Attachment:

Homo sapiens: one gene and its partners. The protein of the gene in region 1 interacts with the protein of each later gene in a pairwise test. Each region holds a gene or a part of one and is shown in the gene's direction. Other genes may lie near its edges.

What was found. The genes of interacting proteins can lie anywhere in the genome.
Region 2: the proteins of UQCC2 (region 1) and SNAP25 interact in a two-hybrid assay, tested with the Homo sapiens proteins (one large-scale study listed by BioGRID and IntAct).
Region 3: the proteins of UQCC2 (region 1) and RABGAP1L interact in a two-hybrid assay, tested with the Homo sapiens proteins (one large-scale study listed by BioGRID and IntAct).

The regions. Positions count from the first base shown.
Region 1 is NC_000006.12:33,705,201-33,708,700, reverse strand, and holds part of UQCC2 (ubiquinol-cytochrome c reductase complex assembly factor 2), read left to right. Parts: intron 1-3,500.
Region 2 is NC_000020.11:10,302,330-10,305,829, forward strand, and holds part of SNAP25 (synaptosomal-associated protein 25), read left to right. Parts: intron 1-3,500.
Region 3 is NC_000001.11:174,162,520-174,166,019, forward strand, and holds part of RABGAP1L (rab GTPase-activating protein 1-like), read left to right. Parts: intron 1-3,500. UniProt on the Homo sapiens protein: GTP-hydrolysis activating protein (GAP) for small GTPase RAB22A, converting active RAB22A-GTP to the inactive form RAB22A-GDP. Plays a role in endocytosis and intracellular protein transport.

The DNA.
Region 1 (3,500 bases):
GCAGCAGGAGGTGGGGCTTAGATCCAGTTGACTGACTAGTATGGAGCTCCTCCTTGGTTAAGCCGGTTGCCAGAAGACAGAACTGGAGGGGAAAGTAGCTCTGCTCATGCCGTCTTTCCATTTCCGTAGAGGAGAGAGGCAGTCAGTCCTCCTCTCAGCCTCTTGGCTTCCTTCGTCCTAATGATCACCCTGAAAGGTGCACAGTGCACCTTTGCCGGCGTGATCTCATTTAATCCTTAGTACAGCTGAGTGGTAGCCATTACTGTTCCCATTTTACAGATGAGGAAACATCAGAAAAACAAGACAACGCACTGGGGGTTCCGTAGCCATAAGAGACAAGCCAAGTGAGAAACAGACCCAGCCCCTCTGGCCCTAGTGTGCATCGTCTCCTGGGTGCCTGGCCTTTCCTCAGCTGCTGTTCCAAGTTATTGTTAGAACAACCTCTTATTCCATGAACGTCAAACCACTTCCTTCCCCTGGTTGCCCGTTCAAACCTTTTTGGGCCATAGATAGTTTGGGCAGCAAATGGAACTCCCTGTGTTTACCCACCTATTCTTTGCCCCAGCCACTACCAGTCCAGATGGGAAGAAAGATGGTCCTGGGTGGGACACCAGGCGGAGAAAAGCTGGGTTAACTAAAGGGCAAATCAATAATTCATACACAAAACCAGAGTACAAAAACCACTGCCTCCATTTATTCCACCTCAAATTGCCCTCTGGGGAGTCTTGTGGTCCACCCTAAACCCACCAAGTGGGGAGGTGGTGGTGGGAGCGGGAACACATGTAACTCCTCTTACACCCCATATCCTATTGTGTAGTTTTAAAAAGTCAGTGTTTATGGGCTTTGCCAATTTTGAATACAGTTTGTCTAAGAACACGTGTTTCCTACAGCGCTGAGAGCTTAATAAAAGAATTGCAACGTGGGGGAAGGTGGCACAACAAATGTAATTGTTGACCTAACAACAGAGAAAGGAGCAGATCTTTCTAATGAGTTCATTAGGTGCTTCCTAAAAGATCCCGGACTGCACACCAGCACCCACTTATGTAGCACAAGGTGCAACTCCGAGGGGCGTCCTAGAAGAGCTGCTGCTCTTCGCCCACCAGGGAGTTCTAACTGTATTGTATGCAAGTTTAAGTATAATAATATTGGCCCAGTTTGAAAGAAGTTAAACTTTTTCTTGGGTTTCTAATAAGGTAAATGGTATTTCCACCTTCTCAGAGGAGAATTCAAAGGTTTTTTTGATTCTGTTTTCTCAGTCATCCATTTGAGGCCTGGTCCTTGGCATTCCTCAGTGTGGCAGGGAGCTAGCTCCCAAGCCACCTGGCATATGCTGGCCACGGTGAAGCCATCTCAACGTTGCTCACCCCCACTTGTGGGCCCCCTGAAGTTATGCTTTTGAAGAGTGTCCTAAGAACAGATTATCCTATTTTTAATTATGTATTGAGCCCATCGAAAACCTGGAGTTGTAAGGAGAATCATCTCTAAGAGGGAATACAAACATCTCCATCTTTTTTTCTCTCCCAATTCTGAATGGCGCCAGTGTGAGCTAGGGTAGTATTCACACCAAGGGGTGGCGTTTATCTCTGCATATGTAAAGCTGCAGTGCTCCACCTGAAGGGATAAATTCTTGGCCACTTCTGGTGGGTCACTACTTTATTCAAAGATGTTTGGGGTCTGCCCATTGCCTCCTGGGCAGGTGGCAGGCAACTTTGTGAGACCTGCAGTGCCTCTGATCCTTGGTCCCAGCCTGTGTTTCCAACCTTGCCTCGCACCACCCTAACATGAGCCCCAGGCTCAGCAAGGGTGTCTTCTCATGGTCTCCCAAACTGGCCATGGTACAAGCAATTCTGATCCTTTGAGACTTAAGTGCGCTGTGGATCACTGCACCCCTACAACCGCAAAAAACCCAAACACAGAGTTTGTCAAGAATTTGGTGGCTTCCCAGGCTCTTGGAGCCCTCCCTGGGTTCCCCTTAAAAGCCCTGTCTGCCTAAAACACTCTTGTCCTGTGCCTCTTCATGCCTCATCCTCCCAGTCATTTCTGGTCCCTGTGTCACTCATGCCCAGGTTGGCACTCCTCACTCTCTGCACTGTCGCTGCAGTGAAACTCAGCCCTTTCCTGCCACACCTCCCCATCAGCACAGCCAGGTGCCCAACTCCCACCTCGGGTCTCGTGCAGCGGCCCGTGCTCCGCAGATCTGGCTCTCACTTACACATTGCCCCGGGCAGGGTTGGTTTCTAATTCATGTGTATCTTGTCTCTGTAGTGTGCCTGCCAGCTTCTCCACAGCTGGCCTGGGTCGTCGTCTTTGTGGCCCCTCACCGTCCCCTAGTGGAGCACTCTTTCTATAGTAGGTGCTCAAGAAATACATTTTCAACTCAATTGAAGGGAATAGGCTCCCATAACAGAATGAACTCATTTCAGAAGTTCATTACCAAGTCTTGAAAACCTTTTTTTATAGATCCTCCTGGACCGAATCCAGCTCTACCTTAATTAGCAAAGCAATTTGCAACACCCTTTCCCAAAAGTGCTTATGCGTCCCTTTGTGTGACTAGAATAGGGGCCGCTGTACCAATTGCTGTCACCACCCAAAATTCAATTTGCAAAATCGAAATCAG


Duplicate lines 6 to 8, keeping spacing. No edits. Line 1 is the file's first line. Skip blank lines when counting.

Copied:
Region 1 is NC_000006.12:33,705,201-33,708,700, reverse strand, and holds part of UQCC2 (ubiquinol-cytochrome c reductase complex assembly factor 2), read left to right. Parts: intron 1-3,500.
Region 2 is NC_000020.11:10,302,330-10,305,829, forward strand, and holds part of SNAP25 (synaptosomal-associated protein 25), read left to right. Parts: intron 1-3,500.
Region 3 is NC_000001.11:174,162,520-174,166,019, forward strand, and holds part of RABGAP1L (rab GTPase-activating protein 1-like), read left to right. Parts: intron 1-3,500. UniProt on the Homo sapiens protein: GTP-hydrolysis activating protein (GAP) for small GTPase RAB22A, converting active RAB22A-GTP to the inactive form RAB22A-GDP. Plays a role in endocytosis and intracellular protein transport.